That's how fast the hockey season will vault to life after the 113-day NHL lockout came to an end around 4:45 a.m. Sunday when an agreement in principle was reached between the league and the Players' Association.
The new 10-year deal, which has an opt-out clause for either side after the 2019-20 season, still must be written by lawyers and ratified by both sides.
Once that process is complete, which could come as soon as the league holds a board of governors meeting Tuesday in New York, camps will open and the season will start. All of that is expected to take place in less than a two-week period.
Though details are being finalized and not expected to be released until midweek, camps will open between Saturday and Monday. The season is expected to start Jan. 19 for a 48-game schedule, though a Jan. 15 start remains possible.
Either way, players are happy to be getting back to being NHL players no matter the circumstances.
"I am extremely happy we can start playing again,'' Lightning captain Vinny Lecavalier said. "This is great news for players, the NHL and the fans who have been supporting us for so many years.''
That sentiment even trickled up into the front office.
"We are very happy the league and the PA were able to reach an agreement,'' Lightning general manager Steve Yzerman said. "We are all looking forward to getting back on the ice.''
The first order of business is sorting through logistics and getting everything set up. Players in Europe need time to return to their home cities, including Lightning defenseman Victor Hedman, who was playing in Russia in the Kontinental Hockey League.
Hedman said Sunday he was already back in his native Sweden and is scheduled to arrive in Tampa late Tuesday afternoon.
Defenseman Brendan Mikkelson has been playing in Sweden, while Dana Tyrell played in Slovakia. Goaltender Anders Lindback recently finished a two-month stint in Finland.
There is also a question of how many players will be invited to the abbreviated training camp, including how many to bring in from the team's minor-league affiliate, how many days the camp will last and where it will be held — with Orlando as a possible site for the Lightning.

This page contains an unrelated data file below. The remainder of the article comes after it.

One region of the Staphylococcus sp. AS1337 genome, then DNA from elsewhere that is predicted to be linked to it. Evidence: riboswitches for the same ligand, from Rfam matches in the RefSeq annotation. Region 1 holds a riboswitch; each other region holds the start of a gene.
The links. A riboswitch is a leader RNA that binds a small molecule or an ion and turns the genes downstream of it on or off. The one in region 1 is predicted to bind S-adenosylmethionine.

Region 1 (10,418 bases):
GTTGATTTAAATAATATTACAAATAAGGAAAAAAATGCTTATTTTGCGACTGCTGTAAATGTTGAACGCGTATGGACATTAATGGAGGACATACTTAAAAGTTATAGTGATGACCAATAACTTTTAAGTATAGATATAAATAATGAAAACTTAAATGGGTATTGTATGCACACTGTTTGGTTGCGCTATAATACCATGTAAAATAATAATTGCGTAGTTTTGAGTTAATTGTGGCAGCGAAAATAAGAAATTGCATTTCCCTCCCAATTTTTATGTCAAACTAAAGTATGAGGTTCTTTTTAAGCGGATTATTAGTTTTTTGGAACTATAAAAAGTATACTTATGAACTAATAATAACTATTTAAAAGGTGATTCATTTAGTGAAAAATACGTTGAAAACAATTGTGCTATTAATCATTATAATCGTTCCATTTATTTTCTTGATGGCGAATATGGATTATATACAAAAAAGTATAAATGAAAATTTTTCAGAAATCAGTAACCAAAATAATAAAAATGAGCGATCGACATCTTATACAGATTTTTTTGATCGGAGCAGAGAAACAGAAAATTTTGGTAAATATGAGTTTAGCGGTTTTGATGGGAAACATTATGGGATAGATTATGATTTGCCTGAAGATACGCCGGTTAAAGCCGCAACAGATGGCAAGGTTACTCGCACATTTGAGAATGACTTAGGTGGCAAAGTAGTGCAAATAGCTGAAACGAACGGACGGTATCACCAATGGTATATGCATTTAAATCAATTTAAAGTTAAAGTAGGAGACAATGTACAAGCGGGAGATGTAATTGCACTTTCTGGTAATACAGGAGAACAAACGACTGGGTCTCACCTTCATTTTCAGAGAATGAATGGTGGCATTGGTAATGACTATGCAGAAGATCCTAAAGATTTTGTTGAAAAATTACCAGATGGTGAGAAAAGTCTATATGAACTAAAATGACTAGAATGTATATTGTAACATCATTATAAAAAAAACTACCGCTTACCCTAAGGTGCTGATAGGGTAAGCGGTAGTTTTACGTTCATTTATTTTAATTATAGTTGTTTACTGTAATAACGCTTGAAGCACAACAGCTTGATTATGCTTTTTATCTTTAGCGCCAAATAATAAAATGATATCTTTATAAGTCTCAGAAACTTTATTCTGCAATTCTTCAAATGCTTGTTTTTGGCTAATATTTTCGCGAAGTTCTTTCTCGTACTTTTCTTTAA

"I'm assuming the league and PA will have some say regarding camps and the number of players,'' Yzerman said. "So I'm just waiting.''
All-Star center Steven Stamkos, who led the league with 60 goals last season, is expected to arrive in Tampa today after spending most of the lockout working out with former teammate and fitness trainer Gary Roberts in Toronto. All the workouts were geared to ensure Stamkos was ready when it was time to drop the puck.
"I'm extremely excited. I think it's been a brutally long process and I know for me I've never gone this long without playing any competitive hockey,'' Stamkos said. "I've tried my best to stay in the best shape possible throughout this and I've been kind of optimistic the whole time that we would find a way to get a deal done.
"I tried to prepare myself that way. Now I'm very excited to get back to Tampa to get back with the guys and get back into the swing of things."
That begins this week at the Ice Sports Forum in Brandon as informal workouts, which have been ongoing since the lockout began Sept. 16 with a consistent group of nearly a dozen players, will ratchet up in intensity. The number of participants will increase as players trickle back into town.
Finally, the focus for players will be on preparing for the rapidly approaching season instead of wondering if there would even be one.
"Guys are excited. They are going to work hard,'' Marty St. Louis said. "I know they are going to focus on getting ready, being ready for the puck drop whenever it starts.
"There's no doubt there is going to be some cobwebs that will have to be dusted and it might be a little swampy at first, but everybody is in the same boat.''